Propaganda in the Courtroom: Pharma Edition
At Day on Torts:
This study in PLoS Medicine reports that, based on estimates from publicly available data, drug manufacturers probably spend more money on advertising than they do for research and development.
In the words of the study: "From this new estimate, it appears that pharmaceutical companies spend almost twice as much on promotion as they do on R&D. These numbers clearly show how promotion predominates over R&D in the pharmaceutical industry, contrary to the industry’s claim. While the amount spent on promotion is not in itself a confirmation of Kefauver’s depiction of the pharmaceutical industry, it confirms the public image of a marketing-driven industry and provides an important argument to petition in favor of transforming the workings of the industry in the direction of more research and less promotion."
This study makes it clear that it is using estimates to reach its conclusions. The manufacturers don’t report this data, so the authors had to take the limited available information and do what they could. Obviously, they could be wrong.
So, why bring this to your attention? We all remember a time when hospital ads did not appear on every seventh billboard and drug companies were absent from the print media and television. The substance of ads from hospitals can be used in malpractice cases against those hospitals. So to the drug company ads – and they can also be used to attack the outdated learned intermediary doctrine. Finally, as the health and drug industries continue their assault the civil justice system on the grounds that financial responsibility is affecting their ability to offer new services and products, it is fair to demand answers to the questions of how they spend their money. Is the public really being served by drug ads?
I have always wondered how to best deal with this problem. I think one of the greatest strengths of the jury trial system is that jurors come to the trial with their own lifetimes of experience, knowledge, and contemplation. One of the biggest drawbacks, however, is that every juror, even those who are genuinely without bias, comes to the trial with misperceptions, some so subtle that the juror would not even be able to identify them.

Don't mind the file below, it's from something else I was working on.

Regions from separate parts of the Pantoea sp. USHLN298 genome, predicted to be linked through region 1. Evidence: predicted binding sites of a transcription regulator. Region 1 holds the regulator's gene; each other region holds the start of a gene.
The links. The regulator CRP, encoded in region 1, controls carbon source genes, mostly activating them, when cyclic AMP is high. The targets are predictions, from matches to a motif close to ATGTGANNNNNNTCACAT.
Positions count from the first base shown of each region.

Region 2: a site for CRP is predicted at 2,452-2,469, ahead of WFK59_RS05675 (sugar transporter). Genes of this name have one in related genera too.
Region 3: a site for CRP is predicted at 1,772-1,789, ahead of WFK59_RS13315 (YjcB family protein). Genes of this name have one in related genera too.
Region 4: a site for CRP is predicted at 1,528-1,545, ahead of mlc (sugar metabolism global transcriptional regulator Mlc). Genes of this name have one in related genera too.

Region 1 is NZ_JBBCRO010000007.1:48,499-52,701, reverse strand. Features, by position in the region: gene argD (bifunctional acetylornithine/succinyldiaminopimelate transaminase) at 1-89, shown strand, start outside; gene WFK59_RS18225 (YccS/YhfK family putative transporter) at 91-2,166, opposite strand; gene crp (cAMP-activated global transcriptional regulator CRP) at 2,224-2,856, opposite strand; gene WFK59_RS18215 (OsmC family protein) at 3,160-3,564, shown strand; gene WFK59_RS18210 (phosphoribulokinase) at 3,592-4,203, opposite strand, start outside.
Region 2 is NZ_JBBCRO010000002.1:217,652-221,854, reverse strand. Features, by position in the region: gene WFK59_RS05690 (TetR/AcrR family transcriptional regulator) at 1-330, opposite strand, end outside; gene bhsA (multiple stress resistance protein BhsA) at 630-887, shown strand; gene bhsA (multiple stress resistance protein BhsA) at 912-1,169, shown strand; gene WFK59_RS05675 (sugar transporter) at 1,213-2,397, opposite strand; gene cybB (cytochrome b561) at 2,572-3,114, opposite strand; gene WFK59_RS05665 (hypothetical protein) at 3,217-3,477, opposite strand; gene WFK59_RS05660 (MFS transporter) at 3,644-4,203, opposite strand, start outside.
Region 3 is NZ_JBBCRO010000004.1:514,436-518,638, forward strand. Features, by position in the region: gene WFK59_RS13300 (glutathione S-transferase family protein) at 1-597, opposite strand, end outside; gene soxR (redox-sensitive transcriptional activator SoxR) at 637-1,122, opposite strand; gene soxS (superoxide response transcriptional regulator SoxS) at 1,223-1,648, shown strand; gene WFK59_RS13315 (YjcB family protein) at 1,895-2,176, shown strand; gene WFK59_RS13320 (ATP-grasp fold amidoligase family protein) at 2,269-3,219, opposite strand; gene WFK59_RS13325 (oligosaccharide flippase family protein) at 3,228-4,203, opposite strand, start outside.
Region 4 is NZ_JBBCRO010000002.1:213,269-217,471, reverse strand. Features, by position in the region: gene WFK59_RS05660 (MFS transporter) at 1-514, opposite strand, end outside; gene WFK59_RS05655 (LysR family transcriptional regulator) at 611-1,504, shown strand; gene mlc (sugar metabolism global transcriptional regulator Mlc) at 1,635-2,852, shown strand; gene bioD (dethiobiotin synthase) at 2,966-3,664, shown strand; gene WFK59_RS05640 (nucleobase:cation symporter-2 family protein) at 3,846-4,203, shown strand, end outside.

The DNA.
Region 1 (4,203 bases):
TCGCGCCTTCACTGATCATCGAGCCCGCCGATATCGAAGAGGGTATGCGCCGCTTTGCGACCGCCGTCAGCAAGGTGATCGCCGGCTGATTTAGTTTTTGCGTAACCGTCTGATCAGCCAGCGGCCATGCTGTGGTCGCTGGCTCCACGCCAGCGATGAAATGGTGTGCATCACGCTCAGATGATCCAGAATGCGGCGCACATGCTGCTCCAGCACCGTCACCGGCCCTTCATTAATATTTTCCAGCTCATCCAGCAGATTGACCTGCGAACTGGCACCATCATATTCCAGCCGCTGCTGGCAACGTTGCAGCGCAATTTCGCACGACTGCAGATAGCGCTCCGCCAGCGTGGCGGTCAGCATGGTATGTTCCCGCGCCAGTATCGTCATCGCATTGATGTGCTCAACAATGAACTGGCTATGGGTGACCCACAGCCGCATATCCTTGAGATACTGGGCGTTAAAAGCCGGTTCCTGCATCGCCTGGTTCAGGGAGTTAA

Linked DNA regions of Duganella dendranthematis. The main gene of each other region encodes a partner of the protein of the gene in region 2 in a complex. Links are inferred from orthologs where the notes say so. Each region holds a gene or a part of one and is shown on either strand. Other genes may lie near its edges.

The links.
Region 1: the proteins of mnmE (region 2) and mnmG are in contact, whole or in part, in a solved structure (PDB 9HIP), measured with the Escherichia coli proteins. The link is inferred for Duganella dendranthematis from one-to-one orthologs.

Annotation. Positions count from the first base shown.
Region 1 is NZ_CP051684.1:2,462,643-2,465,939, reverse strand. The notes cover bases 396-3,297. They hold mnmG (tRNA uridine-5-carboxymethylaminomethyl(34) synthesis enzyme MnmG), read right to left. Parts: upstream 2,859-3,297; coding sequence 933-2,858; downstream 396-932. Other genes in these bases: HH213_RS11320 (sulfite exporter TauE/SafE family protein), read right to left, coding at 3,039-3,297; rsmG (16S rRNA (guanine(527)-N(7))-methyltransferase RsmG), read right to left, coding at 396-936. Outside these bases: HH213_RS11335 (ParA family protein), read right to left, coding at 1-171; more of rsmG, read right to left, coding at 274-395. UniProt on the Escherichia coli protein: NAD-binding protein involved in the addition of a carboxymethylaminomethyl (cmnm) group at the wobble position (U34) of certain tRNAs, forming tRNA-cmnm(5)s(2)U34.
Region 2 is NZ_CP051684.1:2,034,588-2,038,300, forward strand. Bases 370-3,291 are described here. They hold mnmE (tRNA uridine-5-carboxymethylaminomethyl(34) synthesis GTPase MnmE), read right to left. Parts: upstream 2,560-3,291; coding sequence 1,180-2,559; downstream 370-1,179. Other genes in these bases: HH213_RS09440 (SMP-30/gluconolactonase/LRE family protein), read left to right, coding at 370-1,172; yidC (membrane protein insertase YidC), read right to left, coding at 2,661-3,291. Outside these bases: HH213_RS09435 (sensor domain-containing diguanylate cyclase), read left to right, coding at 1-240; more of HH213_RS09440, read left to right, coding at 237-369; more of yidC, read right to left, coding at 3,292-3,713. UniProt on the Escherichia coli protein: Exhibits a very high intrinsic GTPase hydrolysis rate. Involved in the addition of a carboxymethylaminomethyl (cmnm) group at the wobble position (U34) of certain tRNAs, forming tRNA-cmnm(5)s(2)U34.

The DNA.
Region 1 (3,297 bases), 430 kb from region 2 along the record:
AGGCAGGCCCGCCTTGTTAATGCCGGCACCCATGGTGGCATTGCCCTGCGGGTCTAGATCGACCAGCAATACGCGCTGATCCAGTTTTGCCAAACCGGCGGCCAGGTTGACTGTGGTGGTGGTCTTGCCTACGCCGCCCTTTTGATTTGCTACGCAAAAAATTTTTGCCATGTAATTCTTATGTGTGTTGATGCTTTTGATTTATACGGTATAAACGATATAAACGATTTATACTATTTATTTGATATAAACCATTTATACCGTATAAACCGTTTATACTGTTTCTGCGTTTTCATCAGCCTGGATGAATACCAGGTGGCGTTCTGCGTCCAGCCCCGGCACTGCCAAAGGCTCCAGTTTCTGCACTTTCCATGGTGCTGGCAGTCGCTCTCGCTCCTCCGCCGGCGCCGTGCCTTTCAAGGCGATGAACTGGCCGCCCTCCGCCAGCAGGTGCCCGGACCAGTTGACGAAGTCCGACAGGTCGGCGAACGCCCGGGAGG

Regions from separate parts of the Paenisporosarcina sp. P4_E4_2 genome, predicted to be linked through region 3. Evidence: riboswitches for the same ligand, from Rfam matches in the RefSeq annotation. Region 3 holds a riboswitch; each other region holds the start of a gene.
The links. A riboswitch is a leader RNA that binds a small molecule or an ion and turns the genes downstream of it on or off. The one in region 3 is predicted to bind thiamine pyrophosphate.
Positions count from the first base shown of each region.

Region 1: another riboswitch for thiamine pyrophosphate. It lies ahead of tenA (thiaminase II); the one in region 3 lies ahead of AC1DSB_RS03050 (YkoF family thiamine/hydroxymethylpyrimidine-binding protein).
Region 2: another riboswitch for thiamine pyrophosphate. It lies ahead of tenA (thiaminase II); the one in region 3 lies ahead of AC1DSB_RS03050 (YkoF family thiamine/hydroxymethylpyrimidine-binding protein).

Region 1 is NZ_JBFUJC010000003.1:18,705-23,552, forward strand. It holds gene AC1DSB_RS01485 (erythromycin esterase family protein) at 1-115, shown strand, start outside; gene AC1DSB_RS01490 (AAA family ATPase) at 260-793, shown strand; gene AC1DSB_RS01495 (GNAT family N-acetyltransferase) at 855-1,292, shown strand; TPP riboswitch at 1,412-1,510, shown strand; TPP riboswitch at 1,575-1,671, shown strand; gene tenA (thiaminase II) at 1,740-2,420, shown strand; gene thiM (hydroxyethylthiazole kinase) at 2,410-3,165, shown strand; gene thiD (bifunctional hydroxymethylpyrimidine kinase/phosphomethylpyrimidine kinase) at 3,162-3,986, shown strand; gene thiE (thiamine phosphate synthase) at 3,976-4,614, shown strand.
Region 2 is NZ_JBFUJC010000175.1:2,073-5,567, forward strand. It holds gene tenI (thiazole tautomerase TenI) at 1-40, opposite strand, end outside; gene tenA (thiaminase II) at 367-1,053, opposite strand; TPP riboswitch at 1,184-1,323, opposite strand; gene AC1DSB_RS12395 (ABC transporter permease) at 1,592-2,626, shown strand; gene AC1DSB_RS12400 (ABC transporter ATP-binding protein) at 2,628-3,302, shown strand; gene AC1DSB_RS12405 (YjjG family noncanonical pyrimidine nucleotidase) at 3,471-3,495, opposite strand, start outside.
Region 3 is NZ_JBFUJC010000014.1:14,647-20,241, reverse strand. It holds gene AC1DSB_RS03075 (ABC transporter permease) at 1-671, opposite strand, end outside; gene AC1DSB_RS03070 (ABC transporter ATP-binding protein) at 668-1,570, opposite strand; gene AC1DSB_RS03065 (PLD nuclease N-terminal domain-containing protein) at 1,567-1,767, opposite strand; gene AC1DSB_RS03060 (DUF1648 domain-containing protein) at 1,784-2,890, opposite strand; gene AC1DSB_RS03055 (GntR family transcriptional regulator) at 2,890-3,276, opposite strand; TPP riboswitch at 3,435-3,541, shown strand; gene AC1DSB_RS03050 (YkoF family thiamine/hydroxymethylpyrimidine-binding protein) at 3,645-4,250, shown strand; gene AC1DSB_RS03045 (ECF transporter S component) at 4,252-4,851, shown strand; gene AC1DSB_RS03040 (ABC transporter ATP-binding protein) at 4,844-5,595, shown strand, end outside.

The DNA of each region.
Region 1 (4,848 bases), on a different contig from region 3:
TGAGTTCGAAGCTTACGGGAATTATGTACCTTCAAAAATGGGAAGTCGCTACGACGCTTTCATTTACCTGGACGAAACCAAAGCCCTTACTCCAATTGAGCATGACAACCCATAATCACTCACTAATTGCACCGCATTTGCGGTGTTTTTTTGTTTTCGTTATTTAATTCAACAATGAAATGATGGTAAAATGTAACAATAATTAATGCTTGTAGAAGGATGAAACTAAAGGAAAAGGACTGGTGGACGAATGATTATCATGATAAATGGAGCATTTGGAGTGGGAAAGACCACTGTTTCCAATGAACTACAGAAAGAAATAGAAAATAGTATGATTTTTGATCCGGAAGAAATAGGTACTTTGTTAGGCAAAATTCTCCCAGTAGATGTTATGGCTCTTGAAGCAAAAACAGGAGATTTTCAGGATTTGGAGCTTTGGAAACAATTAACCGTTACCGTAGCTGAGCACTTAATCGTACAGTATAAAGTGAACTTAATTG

What do we do about these misperceptions? There is a big "pink elephant" problem: are we doing more harm when we tell the jury, for example, to ignore the effect medical malpractice lawsuits have on the availability of health care? It’s like telling someone not to think of a pink elephant: the first thing they think of, of course, is a pink elephant.
The same goes with these drug ads. Large sections of the population — probably more than the majority — have been exposed to relentless advertising to convince them that their society is significantly held back by cost of lawsuits. There is little basis for this assertion, as even the most biased studies have found that judgments cannot exceed 1-2% of GDP, which is but a fraction of the tortious and otherwise wrongful damage done throughout our society on a daily basis.
But the meme persists, and I bet nine out of 10 jurors would tell you that lawsuit against pharmaceutical companies are one of the biggest costs the companies face, while fewer than one in 10 would say that advertising is one of the biggest costs. As lawyers, the answer to "what do we do about it?" is pretty simple, as we do whatever is possible within the confines of our trial, based upon the client, the company, the story, the jurors, and the court. As for what we should do about it, that is a tougher question to tackle.